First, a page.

Friday, 27 October 2017

Debunking the Curse of the Cravens

Curses. They’re rather fun in fiction. As someone who has written a book featuring a cursed pearl, I’m the first to admit that I like the Gothic, spooky element of a curse story, especially as the nights draw in towards Halloween and the ghosts start to gather.

However, I have a different attitude towards real-life family curses. They make me feel pretty uncomfortable because these are real people the curses refer to, not fictional ones. Someone might get hurt. And really… Can they possibly stand up to the light of historical enquiry?

One of the biggest, spookiest and most notorious family curse stories that pops up every so often (I
was reading about it again only yesterday) is the so-called curse of the Craven family of Ashdown Park. When it comes to family curses this has all the classic elements; a heartless nobleman who gets a maidservant (or gypsy girl, depending on which version you read) pregnant, casts her out and is cursed for his cruelty. The curse itself is blood-curdling in its threat: That no son and heir to the title shall outlive his mother.  And it comes true, striking down each generation of the family with death and destruction.

Except in one generation this doesn’t happen. Or maybe in two. Or three… Well, you can see where I’m going with this.  Can we talk the incidence of illness in any given historical era? Or the dangers of war? Perhaps not, because that would spoil the story... Well, I’m going to do it anyway because I'm a spoilsport.

What is the truth behind this apparent curse that no son of the Craven family would outlive his mother? Well, first it’s a bit vague, isn’t it?  The Craven family has produced a great many sons across all branches of the family over the years and plenty of them have outlived their mothers. So for convenience sake the curse has been interpreted as “no heir to the title shall outlive his mother” which is a lot easier to check. And if you do check, you’ll find that there is no historical basis for the story of the curse. Not one reference. The first mention of it is in The News of the World in the 1980s.

Never mind. Let’s look at the actual detail behind this claim because it could be true anyway.

If we start with William, First Earl of Craven, who was supposed to have been the philandering
nobleman who brought this on the family, he was born in 1608 and died in 1697. His mother Elizabeth died in 1624, so he outlived her by quite a long chalk.

William was succeeded as 2nd Lord Craven by the grandson of a cousin. This William was born in 1688 and died in 1711. His mother, Margaret also died in 1711, but in April to William’s October. Foiled again.

William the 3rd Baron and Fulwar the 4th Baron were brothers. They died in 1739 and 1764 respectively. Their mother Elizabeth died in 1704 before both of her sons.

William the 5th Baron died in 1769. There is no record of when his mother died.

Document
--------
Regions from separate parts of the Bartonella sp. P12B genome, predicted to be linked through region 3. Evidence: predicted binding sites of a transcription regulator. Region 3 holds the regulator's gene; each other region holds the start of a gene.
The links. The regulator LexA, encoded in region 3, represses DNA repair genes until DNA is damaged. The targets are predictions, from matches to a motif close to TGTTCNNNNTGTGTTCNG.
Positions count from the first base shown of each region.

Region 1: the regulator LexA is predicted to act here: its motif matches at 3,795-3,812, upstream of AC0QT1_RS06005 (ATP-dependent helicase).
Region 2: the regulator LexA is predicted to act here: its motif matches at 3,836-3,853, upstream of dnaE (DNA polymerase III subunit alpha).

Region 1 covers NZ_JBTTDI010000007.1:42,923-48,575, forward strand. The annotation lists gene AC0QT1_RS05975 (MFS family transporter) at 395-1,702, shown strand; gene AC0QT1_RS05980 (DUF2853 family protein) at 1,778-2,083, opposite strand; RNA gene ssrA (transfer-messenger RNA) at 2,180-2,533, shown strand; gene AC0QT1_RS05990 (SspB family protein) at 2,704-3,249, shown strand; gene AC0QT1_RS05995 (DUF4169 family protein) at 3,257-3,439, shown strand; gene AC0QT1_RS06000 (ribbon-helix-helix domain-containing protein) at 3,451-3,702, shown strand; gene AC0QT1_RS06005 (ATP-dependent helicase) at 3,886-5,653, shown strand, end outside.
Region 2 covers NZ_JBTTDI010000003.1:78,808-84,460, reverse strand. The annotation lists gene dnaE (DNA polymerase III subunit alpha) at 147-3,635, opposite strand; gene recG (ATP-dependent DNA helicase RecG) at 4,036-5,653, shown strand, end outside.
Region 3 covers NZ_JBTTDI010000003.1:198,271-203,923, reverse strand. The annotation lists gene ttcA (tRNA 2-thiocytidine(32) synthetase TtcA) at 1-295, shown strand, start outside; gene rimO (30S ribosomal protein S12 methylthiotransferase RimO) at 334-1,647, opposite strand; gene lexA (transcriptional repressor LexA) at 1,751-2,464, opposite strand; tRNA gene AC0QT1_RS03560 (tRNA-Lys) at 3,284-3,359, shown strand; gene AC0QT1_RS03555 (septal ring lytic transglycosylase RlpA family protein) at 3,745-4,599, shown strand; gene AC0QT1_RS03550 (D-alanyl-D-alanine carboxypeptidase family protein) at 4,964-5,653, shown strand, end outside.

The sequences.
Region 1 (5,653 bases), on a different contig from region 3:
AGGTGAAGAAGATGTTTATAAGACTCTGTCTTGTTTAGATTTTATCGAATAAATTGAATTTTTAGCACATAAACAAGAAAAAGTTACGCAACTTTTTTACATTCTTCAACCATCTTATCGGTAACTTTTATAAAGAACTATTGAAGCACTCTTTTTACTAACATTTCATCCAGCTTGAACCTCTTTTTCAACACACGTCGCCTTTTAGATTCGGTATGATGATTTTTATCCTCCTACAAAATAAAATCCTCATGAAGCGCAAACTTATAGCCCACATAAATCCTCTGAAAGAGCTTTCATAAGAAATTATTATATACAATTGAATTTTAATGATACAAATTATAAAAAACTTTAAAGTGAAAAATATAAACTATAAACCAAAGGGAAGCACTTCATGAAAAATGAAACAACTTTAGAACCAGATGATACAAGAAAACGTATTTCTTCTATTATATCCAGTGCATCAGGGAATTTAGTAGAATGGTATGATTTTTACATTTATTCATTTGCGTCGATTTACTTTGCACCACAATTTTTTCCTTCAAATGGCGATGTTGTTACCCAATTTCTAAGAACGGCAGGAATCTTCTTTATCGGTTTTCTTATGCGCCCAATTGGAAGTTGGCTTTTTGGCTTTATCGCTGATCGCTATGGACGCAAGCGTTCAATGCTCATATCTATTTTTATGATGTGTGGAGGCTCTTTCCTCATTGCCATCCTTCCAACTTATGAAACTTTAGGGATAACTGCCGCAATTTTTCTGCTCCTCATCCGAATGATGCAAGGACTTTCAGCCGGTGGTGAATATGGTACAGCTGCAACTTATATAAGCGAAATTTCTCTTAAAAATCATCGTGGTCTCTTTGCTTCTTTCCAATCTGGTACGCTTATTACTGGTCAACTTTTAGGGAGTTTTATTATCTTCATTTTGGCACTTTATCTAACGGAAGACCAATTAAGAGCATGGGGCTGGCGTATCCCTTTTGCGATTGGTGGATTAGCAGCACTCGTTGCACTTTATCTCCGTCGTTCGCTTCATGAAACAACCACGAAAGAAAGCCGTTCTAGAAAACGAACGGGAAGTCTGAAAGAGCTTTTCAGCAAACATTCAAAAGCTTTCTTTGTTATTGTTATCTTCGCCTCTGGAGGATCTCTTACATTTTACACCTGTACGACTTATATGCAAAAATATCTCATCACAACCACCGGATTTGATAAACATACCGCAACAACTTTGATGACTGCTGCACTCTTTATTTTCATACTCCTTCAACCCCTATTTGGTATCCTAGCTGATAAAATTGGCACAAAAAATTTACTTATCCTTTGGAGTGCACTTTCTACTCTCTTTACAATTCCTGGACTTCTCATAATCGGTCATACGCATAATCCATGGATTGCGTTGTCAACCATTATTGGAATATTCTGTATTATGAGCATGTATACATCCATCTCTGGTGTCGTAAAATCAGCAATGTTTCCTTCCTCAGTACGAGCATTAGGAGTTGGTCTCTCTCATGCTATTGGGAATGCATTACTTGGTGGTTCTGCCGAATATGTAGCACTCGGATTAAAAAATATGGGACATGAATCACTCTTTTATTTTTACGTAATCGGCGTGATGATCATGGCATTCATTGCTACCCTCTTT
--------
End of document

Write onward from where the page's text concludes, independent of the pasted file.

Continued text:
William 6th Baron died in 1791. His mother Mary also died in 1791. William predeceased her by 2 months. At last we’re getting somewhere!

William, 7th Baron and 1st Earl of the 2nd Creation was born in 1770 and died in 1825. His mother, the “beautiful Lady Craven” was alive and causing scandal until three years later!

William 2nd Earl was born in 1809 and died in 1866. His mother, the actress Louisa Brunton, had died in 1860. Oops! After only 2 generations the curse fails again.

The second Earl’s heir was Viscount Uffington who was born in 1838. He pre-deceased his father, never mind his mother, a not uncommon occurrence. It was his brother George who went on to inherit the Craven Earldom. Both sons were outlived by their mother Emily who died in 1901.


And it’s here that the story of the curse really kicks off because it is the case that in the subsequent four generations the Dowager Countesses of Craven have outlived the son and heir. Which all goes to prove…  Not very much in my opinion, especially as the 5th Earl was badly wounded in the First World War which affected his health throughout the rest of his life. However there are others who are more open to the idea than I am and I’m sure they will carry on telling the tale of the wicked earl, the pregnant maid/gypsy and the subsequent curse that has wreaked havoc for ten generations. As for me, I’ll just keep looking for some historical evidence to back up the tale and in the meantime wish the Earl of Craven (and his mother) a long and happy life untroubled by these stories.



Sunday, 6 August 2017

The apples of Wyken Manor

Aficionados of Ashdown House and William Craven will already know that he was a man of wide-ranging interests. I had not previously realised, however, that one of them was horticulture. Last week I discovered that when he came back from the Netherlands after the Restoration of King Charles II in 1660 William Craven brought with him the seeds of an apple which he planted at Wyken Manor near Coventry. This grew to be the Wyken Pippin apple tree. On Thursday, wandering in the orchard at Stanton Park near Swindon, I found a Wyken Pippin tree and learned of its history. Apparently the fruit is creamy white, moderately firm, juicy, sweet and aromatic, which sounds delicious. At Stanton you can pick the pippin and other heritage apples, which is a rather lovely idea!

Wednesday, 6 April 2016

Seas of Blue

The first bluebells are starting to come out in the Ashdown woods. In a week, or perhaps two, there will be a carpet of blue beneath the trees, mingling with the yellow primroses and the white of the wild wood anemones.

Wednesday, 16 March 2016

Spring in the Wood

"It was one of those March days when the sun shines hot and the wind blows cold: when it is summer in the light and winter in the shade." Charles Dickens, Great Expectations.

Ashdown, the fairytale house, is waking from its winter sleep. It is spring in the woods, with snowdrops and primroses, and soon the house will be open again too.

Thursday, 2 April 2015

We Are Open!

Today Ashdown House opens for the 2015 season! Opening hours are 2pm - 5pm every Wednesday and Saturday. The house is open by timed tour only at 2.15,3.15 and 4.15pm.

Here are a few of the highlights of a visit to this most unusual of NT properties (and yes we may be biased but we think it is fabulous!):

The Landscape. The Sarsen Field is the first thing you see on the left of the drive as you approach the car park. This is open to everyone to walk in and is a fascinating are of Special Scientific Interest where the huge, ancient sarsen stones lie amongst the grass as they have done for thousands of years. Legend says they are an army turned to stone by the magician Merlin.

High on the hill to the east is the weathercock. If you fancy a climb up onto the Downs this gives a
wonderful panoramic view of the park and the surrounding countryside.